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Glowing GM Markers

Cripple GM farm animals so they don't damage the Gene Pool.
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There's a small uproar in the environmental community going on about the possible farming of engineered salmon. The engineered salmon grow up faster and have more muscle tissue. The fear is that if the salmon escape and breed the natural salmon will be out-competed. This could have many unpredictable repercussions. I propose that the growing of engineered fish be allowed. BUT, engineered fish should be given an evolutionary disadvantage that will harm them should they escape to the wild. It's possible to make animals glow using a certain gene from jellyfish. You've probably heard of the process, it's been used on everything from rabbits to monkeys. I say make the GM fish glow in the dark. That way, if they escape, their offspring will be easy for predators to find and kill. They will not successfully compete with the wild salmon. The gene will not affect the quality of the salmon meat, though as a bonus, the meat will probably glow under a blacklight. That would be a sure-fire way to identify the GM meat for people who choose not to partake of it.
Madcat, Nov 22 2003

Glofish http://www.news8aus...?ArID=90648&SecID=2
[TIB, Oct 05 2004]

glowing pigs http://www.damninteresting.com/?p=370
The Green, Green Sheep of Home [copycat042, Aug 24 2008]

[link]






       Glowing fish? It would be a hit at the swankier dance clubs... Electro salmon pate anyone?
SullenGrrl, Nov 22 2003
  

       It only really glows under a blacklight. You'd need to do a little bit more than I suggested to make it glow -all the time- while its alive but it would still glow a bit regardless. It would also be brightly colored. Actually come to think of it changing the color of the fish's skin so it's not camoflaged might work by itself.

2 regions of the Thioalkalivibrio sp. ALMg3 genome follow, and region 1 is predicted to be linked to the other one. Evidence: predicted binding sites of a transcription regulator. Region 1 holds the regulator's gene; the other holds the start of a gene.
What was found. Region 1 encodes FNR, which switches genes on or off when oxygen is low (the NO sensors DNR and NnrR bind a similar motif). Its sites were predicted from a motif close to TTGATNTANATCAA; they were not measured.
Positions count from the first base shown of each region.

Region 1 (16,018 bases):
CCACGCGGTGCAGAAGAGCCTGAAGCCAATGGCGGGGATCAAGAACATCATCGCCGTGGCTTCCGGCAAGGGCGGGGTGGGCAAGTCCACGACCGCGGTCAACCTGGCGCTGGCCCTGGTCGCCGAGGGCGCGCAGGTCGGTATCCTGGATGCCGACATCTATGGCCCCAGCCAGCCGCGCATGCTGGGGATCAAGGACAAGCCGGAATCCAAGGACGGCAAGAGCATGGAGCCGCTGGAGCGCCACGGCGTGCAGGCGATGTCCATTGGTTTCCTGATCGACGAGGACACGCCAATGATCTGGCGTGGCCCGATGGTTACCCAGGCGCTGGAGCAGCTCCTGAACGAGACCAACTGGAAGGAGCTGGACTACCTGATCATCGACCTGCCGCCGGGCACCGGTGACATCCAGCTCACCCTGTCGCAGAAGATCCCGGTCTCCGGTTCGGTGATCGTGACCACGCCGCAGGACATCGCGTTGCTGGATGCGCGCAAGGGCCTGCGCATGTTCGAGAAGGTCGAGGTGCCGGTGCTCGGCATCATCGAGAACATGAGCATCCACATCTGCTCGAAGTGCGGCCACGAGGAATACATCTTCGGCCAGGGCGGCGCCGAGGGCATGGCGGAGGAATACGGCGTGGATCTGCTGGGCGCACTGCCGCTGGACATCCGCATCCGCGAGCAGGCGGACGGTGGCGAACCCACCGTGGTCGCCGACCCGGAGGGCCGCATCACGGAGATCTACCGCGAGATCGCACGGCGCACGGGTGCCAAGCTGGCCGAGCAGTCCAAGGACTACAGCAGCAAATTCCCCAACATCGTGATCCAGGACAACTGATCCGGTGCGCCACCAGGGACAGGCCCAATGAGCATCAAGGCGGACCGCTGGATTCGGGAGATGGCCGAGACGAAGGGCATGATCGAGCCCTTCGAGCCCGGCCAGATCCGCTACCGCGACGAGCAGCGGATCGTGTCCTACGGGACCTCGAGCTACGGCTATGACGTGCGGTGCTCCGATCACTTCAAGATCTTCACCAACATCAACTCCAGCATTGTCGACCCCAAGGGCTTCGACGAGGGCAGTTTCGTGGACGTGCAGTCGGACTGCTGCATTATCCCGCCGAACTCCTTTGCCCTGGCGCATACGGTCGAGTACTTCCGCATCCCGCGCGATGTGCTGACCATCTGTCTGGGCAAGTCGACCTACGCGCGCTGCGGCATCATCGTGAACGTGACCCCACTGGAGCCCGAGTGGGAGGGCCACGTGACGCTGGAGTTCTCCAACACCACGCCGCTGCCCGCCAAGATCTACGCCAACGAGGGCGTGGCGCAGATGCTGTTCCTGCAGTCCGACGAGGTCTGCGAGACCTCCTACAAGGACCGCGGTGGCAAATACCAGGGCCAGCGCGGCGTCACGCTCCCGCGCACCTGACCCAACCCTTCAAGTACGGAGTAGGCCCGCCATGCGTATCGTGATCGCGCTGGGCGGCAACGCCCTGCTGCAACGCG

Madcat, Nov 22 2003
  

       Well if you believe that you're an id... (just kidding)   

       sorry. That's just not very consistent with any understanding of Genetics I've ever been presented with.
Madcat, Nov 23 2003
  

       Actually, yes. Most animals see a completely different range of colors than we do. And even if they don't glow their camoflage will be shot to hell.
Madcat, Nov 23 2003
  

       We could just farm GM salmon way inland, and only allow the fish to leave the farm after primary processing (freezing, filleting etc).
TIB, Nov 24 2003
  

       Farming salmon often involves profit-motivated pressure to confine a relatively large number of them in a relatively small space. This inevitably makes the transmission of disease easier, and to counteract this many chemicals (e.g. antibiotics) are used. For this reason alone (even ignoring the moral/cruelty dimension) salmon farming should be discouraged. The use of salmon which have been artificially messed with to better meet our needs is an offence against nature and typical of our assessment that we know better than eons of evolutionary progress. No no no! Salmon bone to you.
dobtabulous, Nov 25 2003
  

       Check out the link....
TIB, Nov 27 2003